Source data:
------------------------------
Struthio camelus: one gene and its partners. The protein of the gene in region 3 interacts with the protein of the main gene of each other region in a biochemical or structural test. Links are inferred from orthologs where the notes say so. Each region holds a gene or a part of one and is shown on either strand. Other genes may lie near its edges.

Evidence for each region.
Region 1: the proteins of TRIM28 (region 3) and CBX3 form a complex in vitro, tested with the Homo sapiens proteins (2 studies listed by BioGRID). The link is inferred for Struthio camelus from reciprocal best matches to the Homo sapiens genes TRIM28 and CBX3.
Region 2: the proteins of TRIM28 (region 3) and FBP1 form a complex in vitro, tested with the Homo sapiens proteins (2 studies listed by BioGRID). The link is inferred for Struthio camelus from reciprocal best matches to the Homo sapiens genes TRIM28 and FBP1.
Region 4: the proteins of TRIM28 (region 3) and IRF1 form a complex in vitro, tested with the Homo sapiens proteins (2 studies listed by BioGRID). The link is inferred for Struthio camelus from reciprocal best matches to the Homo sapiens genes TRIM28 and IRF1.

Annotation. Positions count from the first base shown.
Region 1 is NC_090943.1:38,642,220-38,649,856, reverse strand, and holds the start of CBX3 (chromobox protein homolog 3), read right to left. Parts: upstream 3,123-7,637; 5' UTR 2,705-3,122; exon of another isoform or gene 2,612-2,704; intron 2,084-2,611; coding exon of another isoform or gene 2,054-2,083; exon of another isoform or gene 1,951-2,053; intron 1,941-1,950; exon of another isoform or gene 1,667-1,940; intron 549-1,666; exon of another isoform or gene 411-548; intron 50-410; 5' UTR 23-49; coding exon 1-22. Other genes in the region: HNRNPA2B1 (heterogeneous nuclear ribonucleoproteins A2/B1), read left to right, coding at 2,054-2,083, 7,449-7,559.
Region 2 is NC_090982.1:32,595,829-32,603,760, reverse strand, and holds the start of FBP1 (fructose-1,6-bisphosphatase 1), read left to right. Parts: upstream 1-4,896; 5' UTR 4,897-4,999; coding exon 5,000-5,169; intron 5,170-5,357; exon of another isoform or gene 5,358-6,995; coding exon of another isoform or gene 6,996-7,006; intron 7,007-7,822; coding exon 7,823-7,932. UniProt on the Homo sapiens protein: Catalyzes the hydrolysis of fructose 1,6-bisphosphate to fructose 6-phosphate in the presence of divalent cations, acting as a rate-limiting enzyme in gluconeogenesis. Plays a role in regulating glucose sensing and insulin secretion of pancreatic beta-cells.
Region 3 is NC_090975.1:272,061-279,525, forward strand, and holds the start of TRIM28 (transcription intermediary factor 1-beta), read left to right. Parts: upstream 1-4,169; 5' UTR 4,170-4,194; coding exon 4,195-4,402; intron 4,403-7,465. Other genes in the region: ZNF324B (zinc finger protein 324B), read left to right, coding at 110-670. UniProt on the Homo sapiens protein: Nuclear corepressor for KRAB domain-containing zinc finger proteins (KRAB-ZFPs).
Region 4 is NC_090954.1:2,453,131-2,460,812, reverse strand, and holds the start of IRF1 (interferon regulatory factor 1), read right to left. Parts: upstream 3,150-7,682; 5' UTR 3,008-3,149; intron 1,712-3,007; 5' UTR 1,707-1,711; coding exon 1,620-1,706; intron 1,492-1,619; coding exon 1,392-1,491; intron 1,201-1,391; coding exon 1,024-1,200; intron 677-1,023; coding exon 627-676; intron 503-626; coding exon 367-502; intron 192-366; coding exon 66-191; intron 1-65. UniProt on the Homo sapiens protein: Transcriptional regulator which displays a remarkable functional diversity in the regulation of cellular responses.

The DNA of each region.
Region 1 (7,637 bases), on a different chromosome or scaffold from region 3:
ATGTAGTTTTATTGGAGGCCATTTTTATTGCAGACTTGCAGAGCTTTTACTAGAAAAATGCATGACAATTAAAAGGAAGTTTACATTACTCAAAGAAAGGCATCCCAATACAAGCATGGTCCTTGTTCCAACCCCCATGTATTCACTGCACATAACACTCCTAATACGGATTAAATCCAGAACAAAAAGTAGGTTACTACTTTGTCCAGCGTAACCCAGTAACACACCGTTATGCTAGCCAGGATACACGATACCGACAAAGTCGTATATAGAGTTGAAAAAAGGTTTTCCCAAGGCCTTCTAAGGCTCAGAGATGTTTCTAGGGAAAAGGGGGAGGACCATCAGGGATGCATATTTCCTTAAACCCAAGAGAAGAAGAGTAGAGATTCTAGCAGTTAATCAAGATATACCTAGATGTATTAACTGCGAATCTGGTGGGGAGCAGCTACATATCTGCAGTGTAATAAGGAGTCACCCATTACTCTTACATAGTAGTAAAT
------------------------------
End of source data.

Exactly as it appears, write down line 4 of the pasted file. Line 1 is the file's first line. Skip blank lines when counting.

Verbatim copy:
Region 2: the proteins of TRIM28 (region 3) and FBP1 form a complex in vitro, tested with the Homo sapiens proteins (2 studies listed by BioGRID). The link is inferred for Struthio camelus from reciprocal best matches to the Homo sapiens genes TRIM28 and FBP1.